We paused with a smartly civilized watercress salad with smoked sable (a.k.a. black cod, found at our local bagel place) and beets, diced and stacked like a terrine on top of the green watercress sprigs. The beets marinated overnight in a tart shallot and fresh grapefruit juice (my idea, instead of lemon juice) vinaigrette.

The traditional pork pie course made its way...

highly suited for sopping up with our gravy (see turkey recipe below). I made the pork pies a week ahead of time and froze them--as I suggest you do too--and thawed them out the night before our dinner, back into the oven for about 30 minutes at 350 degrees.

Behold our Tom! Quite carved obviously, having been injected with white wine, and melted black truffle butter (a mixture of purchased black truffle paste with butter), the recipe road map here! Tinker with it as you will. More about tending to old Tom is found here, during our trip to Turks and Caicos a few years ago.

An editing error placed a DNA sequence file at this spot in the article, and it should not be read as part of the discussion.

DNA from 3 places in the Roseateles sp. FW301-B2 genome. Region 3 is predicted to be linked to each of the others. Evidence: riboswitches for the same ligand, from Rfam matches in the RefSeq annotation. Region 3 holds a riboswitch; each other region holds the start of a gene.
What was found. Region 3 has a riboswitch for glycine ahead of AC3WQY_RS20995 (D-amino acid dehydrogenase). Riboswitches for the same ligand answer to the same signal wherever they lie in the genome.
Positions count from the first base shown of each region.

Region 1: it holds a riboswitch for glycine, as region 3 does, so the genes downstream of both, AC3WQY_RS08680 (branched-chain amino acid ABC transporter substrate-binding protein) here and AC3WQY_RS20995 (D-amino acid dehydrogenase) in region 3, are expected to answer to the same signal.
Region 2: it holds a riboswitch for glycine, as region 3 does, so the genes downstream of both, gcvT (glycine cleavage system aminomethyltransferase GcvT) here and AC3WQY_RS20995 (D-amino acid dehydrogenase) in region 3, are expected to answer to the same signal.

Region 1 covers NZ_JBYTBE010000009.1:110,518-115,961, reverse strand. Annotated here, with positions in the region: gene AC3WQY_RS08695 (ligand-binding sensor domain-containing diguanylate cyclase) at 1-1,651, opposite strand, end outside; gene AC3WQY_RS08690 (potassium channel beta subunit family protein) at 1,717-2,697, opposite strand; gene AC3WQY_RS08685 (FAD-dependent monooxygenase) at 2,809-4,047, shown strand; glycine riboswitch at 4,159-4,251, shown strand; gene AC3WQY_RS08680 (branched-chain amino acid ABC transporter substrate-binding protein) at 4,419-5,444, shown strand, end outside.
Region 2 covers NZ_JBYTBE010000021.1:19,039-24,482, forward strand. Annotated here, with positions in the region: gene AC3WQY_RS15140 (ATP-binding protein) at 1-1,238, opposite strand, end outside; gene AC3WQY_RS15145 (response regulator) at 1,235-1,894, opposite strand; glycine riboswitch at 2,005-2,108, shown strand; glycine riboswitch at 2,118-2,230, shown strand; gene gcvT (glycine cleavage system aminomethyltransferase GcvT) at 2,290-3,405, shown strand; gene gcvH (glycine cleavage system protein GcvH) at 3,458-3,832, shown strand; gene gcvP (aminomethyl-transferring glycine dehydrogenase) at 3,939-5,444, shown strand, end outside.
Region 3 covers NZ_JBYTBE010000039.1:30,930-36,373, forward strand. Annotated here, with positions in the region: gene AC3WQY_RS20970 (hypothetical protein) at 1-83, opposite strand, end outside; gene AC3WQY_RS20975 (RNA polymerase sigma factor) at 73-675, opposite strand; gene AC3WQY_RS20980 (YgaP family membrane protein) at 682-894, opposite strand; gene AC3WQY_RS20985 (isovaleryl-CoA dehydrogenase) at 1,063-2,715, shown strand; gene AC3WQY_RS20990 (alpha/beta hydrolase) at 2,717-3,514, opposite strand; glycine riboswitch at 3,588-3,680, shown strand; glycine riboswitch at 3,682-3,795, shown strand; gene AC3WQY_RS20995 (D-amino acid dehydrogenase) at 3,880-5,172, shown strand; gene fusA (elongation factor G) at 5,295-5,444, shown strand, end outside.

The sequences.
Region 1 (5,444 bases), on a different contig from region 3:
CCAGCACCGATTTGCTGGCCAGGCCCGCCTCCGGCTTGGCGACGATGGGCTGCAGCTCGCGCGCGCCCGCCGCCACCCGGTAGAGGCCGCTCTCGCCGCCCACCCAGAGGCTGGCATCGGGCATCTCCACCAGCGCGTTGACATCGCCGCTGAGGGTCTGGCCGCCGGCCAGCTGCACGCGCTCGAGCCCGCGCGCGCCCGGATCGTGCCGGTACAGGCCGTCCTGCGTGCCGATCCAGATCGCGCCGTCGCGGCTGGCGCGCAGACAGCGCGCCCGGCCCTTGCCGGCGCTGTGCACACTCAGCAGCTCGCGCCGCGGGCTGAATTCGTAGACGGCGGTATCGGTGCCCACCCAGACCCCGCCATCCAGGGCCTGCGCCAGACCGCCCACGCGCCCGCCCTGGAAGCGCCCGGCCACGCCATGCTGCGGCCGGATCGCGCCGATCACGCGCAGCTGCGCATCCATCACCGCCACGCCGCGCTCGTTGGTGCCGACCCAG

Amiable sides were comprised of our compote, with red pearl onions, quince (I used quince paste!) and fresh cranberries...

Also added to our festive mix was a trio featuring mashed potatoes and roasted root vegetables (thanks super duper delivery service Fresh Direct!) and a stunningly seductive, silken parsnip puree with sauteed Brussels sprouts that I made myself.

Gourmet suggests an apple granita as a palate cleansing kick-off to dessert but we found a time-saving, luscious Italian pear sorbetti instead, and certainly any brightly tart fruit sorbet will tingle the taste buds to the same effect.

Desserts were unapologetically store-bought pumpkin and pecan pies (courtesy again of Fresh Direct). Our merry band politely nibbled only, as we had naturally become as stuffed as our turkeys, and quite without apology as well at that! I urge you to try all of these terrific recipes over the upcoming months, whatever the occasion--and do enjoy!